Last day of my extraordinary Camino trip. While making my rounds in town, I “randomly” ran into the two pilgrims again with whom I celebrated in the few previous days—Ewald and Thomas, both German. Here are a few last memories before leaving in the morning: First, the venue for the Pilgrims’ Mass and boy was it overcrowded at the Church of San Francisco; then Thomas and my lunch together showing my pulpo (octopus)—this time fried!
While here these last few days, Santiago was celebrating Ascension Day with lots of activities including a huge venue for rides, eateries and game galleries just a block up the hill from where I’m staying.
Took the bus to Muxía today, a small fishing village a bit north of Fisterra. Many pilgrims elect to walk to one of these towns after arriving in Santiago. Only two buses go to Muxía, one in the morning (8:45) and one in the evening; similarly only two back, one very early and the other at 2:30PM, which limits the visit to about 3 1/2 hrs, although that is plenty to walk about the town and see the main attractions.
These pics captured the memories: Monument to the Prestige oil spill disaster that happened just off the coast in 2002. Natives of Calatayud (known in Spanish as bilbilitanos) also came here. In the Middle Ages they brought ropes for boats in Muxía and took dried conger eel back with them as payment in kind, transforming it into a delicacy for the palate that is still eaten today. Our Lady of A Barca (Nosa Señora da Barca) shrine. Had just enough time for a yummy lunch of sardines.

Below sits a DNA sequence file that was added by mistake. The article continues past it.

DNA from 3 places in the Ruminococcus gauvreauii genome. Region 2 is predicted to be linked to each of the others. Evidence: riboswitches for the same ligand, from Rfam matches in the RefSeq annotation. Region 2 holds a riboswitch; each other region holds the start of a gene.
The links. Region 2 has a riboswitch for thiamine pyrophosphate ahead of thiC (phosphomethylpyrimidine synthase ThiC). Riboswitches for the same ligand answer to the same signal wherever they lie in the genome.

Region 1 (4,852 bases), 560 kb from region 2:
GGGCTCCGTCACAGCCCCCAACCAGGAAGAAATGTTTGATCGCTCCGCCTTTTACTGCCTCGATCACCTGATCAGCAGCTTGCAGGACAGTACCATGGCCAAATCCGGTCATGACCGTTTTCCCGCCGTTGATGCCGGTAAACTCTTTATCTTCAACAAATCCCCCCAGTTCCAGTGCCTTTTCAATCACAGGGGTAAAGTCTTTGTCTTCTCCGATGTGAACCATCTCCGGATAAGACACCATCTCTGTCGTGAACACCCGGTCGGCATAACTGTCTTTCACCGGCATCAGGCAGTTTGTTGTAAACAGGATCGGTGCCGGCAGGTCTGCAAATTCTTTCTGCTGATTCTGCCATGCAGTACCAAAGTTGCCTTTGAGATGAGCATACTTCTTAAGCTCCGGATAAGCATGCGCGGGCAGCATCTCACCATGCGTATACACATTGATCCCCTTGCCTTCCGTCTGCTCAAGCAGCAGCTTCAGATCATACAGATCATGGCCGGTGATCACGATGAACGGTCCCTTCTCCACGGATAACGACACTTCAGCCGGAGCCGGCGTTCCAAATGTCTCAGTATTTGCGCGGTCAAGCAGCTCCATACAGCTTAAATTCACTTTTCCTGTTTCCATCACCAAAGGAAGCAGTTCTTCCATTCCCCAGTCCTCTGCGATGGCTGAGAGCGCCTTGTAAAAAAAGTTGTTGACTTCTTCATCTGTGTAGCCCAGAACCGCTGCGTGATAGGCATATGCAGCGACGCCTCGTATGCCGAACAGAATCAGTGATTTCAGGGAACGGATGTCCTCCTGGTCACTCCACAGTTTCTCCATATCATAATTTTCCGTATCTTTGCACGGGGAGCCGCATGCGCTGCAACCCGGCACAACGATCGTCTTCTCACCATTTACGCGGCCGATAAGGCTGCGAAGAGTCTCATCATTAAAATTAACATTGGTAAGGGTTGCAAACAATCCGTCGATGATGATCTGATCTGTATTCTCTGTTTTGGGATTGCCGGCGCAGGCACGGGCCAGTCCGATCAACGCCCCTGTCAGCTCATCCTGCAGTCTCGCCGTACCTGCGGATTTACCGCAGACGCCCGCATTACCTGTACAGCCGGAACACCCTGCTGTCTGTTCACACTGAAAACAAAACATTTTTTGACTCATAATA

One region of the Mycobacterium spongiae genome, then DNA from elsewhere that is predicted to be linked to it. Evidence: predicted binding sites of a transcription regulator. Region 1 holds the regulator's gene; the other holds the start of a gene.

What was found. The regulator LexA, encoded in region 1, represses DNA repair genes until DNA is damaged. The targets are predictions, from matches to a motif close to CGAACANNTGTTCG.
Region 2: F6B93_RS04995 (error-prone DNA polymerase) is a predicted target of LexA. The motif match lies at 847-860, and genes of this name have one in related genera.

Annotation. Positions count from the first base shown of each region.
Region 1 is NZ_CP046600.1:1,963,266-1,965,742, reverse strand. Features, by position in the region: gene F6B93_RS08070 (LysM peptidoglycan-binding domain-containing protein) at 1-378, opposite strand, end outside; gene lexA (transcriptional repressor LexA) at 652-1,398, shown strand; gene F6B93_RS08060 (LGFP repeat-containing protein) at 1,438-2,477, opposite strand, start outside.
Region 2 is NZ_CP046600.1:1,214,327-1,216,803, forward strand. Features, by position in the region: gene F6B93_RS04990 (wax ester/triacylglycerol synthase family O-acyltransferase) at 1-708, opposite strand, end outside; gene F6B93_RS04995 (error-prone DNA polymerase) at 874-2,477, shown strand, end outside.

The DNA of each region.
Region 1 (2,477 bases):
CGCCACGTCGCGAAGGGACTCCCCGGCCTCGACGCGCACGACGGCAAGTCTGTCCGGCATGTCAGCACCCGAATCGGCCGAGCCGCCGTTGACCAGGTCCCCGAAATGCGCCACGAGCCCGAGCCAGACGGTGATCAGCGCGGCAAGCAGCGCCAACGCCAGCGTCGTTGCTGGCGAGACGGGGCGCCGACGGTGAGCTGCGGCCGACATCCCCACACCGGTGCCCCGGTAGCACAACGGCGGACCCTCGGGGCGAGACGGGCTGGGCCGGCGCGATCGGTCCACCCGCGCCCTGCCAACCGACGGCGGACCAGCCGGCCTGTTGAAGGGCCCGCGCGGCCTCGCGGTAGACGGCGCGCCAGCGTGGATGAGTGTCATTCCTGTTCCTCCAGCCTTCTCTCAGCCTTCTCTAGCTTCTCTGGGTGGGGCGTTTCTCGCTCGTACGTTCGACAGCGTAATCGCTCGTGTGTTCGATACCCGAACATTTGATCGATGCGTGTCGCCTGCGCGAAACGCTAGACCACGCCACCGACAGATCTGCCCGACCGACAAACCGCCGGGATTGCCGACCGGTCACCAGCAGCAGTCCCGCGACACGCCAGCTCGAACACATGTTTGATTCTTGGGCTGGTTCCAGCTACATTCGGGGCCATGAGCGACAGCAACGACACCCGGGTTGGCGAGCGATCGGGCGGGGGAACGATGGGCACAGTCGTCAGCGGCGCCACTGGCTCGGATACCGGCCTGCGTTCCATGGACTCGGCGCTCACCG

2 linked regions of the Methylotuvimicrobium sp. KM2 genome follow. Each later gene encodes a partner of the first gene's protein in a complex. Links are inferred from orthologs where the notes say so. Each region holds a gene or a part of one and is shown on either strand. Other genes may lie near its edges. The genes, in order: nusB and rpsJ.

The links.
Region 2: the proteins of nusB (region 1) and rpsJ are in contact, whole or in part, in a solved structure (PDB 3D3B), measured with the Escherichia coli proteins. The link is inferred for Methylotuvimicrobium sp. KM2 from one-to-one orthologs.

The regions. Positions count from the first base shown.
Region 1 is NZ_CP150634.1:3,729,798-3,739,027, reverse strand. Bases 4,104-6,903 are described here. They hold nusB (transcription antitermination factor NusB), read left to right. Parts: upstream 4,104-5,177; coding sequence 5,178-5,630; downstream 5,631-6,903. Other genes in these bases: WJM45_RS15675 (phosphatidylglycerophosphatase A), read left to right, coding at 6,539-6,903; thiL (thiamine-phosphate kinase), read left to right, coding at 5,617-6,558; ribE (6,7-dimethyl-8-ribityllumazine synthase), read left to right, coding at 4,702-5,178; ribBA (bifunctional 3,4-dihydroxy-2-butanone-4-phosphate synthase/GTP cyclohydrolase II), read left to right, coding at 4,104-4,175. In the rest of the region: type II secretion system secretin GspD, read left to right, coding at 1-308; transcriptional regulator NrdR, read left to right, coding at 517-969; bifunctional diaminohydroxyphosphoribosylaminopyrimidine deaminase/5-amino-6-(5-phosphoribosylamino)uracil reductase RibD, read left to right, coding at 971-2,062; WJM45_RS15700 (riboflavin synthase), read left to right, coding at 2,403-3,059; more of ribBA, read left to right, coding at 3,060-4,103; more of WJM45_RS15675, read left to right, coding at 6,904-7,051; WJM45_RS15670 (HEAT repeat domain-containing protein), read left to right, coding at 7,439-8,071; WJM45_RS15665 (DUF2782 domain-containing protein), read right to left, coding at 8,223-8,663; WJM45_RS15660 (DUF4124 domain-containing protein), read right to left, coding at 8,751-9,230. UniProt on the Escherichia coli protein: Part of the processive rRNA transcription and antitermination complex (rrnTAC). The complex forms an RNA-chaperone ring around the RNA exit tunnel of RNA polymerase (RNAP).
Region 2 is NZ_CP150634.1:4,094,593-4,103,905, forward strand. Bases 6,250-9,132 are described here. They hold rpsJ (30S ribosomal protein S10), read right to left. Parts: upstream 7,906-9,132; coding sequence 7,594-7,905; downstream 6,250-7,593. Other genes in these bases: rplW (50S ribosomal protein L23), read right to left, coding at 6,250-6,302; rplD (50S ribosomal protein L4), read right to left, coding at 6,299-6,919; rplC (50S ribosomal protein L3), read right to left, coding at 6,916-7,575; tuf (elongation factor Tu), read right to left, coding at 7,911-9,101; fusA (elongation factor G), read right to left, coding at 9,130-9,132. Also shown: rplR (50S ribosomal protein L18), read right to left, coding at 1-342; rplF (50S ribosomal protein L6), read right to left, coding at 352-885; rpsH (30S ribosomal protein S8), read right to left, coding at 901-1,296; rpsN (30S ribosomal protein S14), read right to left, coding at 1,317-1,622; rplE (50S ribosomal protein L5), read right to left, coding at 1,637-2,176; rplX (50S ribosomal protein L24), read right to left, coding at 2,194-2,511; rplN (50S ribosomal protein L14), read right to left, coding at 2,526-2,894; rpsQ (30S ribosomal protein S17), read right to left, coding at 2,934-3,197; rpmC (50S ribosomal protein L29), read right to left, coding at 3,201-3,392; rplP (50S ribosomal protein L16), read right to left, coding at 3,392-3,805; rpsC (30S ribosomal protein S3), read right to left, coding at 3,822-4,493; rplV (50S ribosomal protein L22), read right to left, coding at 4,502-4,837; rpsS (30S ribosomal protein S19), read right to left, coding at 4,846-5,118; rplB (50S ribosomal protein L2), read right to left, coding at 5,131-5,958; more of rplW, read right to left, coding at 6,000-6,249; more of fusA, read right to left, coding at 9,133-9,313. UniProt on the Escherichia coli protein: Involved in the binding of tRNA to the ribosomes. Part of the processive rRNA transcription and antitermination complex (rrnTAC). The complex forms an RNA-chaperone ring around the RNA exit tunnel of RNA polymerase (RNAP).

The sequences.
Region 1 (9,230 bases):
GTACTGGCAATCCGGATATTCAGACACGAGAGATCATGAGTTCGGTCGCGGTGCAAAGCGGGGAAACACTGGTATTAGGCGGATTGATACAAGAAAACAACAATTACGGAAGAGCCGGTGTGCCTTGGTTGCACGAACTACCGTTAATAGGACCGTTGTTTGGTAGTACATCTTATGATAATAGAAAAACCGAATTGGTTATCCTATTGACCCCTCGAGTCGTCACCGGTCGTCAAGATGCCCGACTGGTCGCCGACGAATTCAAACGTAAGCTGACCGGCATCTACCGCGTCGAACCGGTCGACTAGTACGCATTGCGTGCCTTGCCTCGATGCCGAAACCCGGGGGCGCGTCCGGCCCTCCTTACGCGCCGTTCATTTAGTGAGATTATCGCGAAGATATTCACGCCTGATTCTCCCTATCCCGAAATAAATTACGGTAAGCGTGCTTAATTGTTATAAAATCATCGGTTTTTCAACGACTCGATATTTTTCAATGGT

The joy of completing a Camino! My 45th day on the road, first walking through Croatia and the last 22 days going from Salamanca, Spain to Santiago via the Camino Sanabres. Festivities of the Ascension were under way as I entered the Cathedral’s east side—it doesn’t get any more special than that with dancing and music. Then 30 min in line for the Compostela, pictures in front of the Cathedral’s west side, and a few beers to celebrate—life is good to be blessed this way.
Here’s my video, and photo in front of the Cathedral, and the last pic is the view from my albergue window—wow!
A brisk walk of 20.0 km (12.5 mi) brought me to Ponte Ulla just before lunch. Getting so close to Santiago (1 day to go) brings new faces onto the scene by those walking slowly as well as a few old faces I haven’t seen in weeks. There’s also strategizing going on. Some want to go further to avoid a 1,000 ft climb immediately in the morning or want to get to the Pilgrims’ Office early afternoon, whereas others like me want to do the climb fresh and while it’s in the 50’s F.
A few interesting observations (pics) along the way are worth a mention. The first is this eucalyptus grove—a very hot topic because of its effects on the environment and employment. In Spain, where environmentalists complain that eucalyptus is crowding out indigenous forests of native oak and beech in Galicia and La Coruna, ecologists say that traditional rural lifestyles, while not as profitable, provide more employment. By one study, an Iberian olive grove requires 199 worker-days per hectare (2.47 acres) to maintain each year, vineyards 128 worker-days and a eucalyptus plantation four worker-days—that’s amazing! They use it mainly for paper pulping.
Two other things struck me. First, the growth on this tree and secondly, we discovered that the couple from Texas that has walked with us for a while shared a fact about the husband (sitting on the right) that he’s a Mount Everest climber (2002). The NY Times article in the past few days on the terrible situation near the top brought out his accomplishment!